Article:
Following the ongoing Kenya Airways pilots' strike that has crippled the air travel industry, the government is considering alternative means to ferry fresh produce outside the country as the strike enters its third day.
According to Agriculture Cabinet Secretary Mithika Linturi , the deployment of special cargo aircraft is an approch the government is looking into to cushion the agriculture sector from incurring losses which he said may be amounting to a Kshs 200 million per day over the course of the strike.
Linturi intimated that the strike has affected the export of over 100 tonnes of produce , with 75 percent drawn from the horticultural sector and 25 percent is meat products.
“We have to ensure our exporters get support from the government to guarantee when there are such labour issues, we have an alternative,” said Linturi on Tuesday, November 8 during a stakeholder meeting in Nairobi.
This comes during a surge in demand for fruits, vegetables and flowers from the Kenyan market, with a 30 percent increase in export volumes recorded after the Covid-19 pandemic, which has spurred earnings despite lower average export prices compared to those in the peak of the pandemic in 2020.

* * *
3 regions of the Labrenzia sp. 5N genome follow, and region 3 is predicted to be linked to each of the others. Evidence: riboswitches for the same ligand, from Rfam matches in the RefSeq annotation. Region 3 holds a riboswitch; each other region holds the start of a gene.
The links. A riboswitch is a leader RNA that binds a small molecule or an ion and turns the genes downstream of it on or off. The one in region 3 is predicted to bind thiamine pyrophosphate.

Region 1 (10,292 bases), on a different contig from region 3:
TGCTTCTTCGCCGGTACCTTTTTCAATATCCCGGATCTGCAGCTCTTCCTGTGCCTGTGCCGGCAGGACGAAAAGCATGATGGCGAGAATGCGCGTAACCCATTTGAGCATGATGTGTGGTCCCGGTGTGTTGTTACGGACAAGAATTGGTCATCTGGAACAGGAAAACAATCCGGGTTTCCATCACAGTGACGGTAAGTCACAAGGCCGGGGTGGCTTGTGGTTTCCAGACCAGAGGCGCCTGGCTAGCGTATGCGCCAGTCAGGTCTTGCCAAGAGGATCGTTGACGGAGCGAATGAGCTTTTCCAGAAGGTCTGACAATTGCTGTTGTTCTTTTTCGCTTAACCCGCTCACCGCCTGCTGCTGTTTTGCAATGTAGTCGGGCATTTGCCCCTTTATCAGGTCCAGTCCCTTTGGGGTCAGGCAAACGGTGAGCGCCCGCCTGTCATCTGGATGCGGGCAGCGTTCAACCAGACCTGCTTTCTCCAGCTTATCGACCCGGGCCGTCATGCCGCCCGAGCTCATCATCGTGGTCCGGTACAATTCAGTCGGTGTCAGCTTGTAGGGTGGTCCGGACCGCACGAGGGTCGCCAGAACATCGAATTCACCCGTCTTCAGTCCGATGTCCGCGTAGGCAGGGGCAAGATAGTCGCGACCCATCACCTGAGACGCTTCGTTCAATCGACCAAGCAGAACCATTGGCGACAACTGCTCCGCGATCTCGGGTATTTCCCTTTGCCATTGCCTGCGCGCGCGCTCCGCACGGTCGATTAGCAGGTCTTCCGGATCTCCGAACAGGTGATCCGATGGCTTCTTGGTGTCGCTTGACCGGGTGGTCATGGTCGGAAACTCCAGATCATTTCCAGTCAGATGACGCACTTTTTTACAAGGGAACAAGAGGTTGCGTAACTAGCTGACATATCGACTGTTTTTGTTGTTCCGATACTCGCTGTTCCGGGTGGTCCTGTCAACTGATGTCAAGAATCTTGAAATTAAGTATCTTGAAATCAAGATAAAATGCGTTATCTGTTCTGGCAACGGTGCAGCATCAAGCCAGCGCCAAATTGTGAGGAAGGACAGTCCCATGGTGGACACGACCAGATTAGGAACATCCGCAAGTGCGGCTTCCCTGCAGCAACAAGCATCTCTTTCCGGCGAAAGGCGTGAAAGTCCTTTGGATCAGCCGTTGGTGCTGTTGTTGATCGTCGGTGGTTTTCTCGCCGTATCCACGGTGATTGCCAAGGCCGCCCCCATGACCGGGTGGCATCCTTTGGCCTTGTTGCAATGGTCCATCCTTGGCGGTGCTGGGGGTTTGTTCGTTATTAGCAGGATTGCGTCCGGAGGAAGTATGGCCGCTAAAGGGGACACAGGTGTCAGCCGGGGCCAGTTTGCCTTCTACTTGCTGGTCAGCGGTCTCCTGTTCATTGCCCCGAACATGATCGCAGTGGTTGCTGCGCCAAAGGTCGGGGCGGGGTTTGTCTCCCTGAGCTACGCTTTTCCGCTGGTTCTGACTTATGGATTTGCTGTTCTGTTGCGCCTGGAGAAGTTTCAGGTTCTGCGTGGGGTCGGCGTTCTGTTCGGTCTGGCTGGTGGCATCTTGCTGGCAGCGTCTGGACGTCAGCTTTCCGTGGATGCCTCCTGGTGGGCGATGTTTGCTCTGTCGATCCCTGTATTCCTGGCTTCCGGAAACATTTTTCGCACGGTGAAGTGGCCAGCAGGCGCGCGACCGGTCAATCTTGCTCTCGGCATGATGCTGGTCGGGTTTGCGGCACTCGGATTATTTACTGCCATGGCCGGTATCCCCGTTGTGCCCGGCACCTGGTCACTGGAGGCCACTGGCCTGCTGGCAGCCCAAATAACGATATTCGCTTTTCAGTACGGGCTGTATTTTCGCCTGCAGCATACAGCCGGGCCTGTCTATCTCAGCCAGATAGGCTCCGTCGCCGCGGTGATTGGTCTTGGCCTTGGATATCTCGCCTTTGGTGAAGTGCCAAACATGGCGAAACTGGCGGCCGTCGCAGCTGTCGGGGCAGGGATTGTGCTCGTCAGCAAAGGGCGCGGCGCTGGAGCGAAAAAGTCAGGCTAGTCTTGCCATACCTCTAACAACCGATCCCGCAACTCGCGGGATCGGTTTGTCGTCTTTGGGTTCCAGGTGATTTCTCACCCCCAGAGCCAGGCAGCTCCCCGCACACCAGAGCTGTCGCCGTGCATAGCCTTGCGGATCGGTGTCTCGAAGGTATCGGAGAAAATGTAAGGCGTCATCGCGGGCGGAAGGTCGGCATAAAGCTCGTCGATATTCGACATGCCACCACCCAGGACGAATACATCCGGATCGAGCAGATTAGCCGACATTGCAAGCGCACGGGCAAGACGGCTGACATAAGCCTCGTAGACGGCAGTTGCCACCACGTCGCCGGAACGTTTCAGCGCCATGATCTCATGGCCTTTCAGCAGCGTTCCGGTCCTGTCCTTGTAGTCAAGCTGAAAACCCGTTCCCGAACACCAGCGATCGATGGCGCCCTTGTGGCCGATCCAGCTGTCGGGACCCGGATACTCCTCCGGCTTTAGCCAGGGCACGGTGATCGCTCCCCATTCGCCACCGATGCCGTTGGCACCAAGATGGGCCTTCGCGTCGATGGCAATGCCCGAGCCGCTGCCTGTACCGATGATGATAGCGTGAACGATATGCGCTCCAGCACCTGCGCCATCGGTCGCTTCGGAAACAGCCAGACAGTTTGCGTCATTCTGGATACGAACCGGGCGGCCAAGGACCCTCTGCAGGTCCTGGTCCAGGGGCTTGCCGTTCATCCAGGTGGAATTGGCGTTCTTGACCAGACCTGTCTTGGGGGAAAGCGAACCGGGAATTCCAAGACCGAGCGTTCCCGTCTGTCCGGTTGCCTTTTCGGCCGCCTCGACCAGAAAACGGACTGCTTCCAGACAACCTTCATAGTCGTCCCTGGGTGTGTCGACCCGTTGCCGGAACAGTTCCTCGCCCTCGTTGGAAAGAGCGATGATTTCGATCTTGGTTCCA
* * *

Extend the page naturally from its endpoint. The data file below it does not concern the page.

The strike is hence a blow to the industry, as according to KQ Chief Executive Allan Kilavuka since the strike started on Saturday, the airline had not flown out any fresh produce to the key markets of the Middle East and Europe.
“On average, we carry we carry about 150 tonnes of produce,” said Kilavuka in a statement.
Fresh Produce Consortium of Kenya Chief Executive Okisegere Ojepat has urged the government to indulge the cargo pilots in special talks to come to a common ground to mitigate further losses that are affecting farmers in the country.
The industrial action by the pilots that has since been termed as unlawful is for the demand of the reinstatement of their provident fund, a pension plan that both pilots and KQ contribute to.